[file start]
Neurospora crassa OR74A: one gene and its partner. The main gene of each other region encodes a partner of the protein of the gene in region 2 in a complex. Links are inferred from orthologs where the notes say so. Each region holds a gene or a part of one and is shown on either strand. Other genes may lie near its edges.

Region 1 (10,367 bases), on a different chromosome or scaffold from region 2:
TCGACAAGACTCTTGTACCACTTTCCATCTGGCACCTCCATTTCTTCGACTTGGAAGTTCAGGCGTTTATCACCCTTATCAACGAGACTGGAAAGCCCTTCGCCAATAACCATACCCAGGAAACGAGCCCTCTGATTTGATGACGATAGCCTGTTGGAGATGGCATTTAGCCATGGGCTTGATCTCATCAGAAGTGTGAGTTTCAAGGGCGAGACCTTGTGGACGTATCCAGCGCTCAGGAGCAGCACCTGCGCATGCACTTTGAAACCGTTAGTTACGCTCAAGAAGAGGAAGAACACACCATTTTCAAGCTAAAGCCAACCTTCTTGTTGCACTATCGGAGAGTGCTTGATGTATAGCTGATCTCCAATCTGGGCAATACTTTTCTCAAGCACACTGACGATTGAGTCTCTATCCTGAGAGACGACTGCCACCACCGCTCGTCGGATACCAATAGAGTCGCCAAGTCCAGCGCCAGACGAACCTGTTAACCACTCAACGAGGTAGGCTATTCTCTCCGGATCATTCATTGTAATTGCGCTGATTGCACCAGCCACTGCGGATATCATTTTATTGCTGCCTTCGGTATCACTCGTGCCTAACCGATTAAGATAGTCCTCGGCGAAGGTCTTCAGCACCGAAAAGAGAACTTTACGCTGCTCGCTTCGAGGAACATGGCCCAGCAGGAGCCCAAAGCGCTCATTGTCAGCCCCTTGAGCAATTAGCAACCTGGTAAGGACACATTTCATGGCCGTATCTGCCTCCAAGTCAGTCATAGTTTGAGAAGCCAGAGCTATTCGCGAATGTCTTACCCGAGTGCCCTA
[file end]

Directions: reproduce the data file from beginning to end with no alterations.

Neurospora crassa OR74A: one gene and its partner. The main gene of each other region encodes a partner of the protein of the gene in region 2 in a complex. Links are inferred from orthologs where the notes say so. Each region holds a gene or a part of one and is shown on either strand. Other genes may lie near its edges.

Region 1 (10,367 bases), on a different chromosome or scaffold from region 2:
TCGACAAGACTCTTGTACCACTTTCCATCTGGCACCTCCATTTCTTCGACTTGGAAGTTCAGGCGTTTATCACCCTTATCAACGAGACTGGAAAGCCCTTCGCCAATAACCATACCCAGGAAACGAGCCCTCTGATTTGATGACGATAGCCTGTTGGAGATGGCATTTAGCCATGGGCTTGATCTCATCAGAAGTGTGAGTTTCAAGGGCGAGACCTTGTGGACGTATCCAGCGCTCAGGAGCAGCACCTGCGCATGCACTTTGAAACCGTTAGTTACGCTCAAGAAGAGGAAGAACACACCATTTTCAAGCTAAAGCCAACCTTCTTGTTGCACTATCGGAGAGTGCTTGATGTATAGCTGATCTCCAATCTGGGCAATACTTTTCTCAAGCACACTGACGATTGAGTCTCTATCCTGAGAGACGACTGCCACCACCGCTCGTCGGATACCAATAGAGTCGCCAAGTCCAGCGCCAGACGAACCTGTTAACCACTCAACGAGGTAGGCTATTCTCTCCGGATCATTCATTGTAATTGCGCTGATTGCACCAGCCACTGCGGATATCATTTTATTGCTGCCTTCGGTATCACTCGTGCCTAACCGATTAAGATAGTCCTCGGCGAAGGTCTTCAGCACCGAAAAGAGAACTTTACGCTGCTCGCTTCGAGGAACATGGCCCAGCAGGAGCCCAAAGCGCTCATTGTCAGCCCCTTGAGCAATTAGCAACCTGGTAAGGACACATTTCATGGCCGTATCTGCCTCCAAGTCAGTCATAGTTTGAGAAGCCAGAGCTATTCGCGAATGTCTTACCCGAGTGCCCTA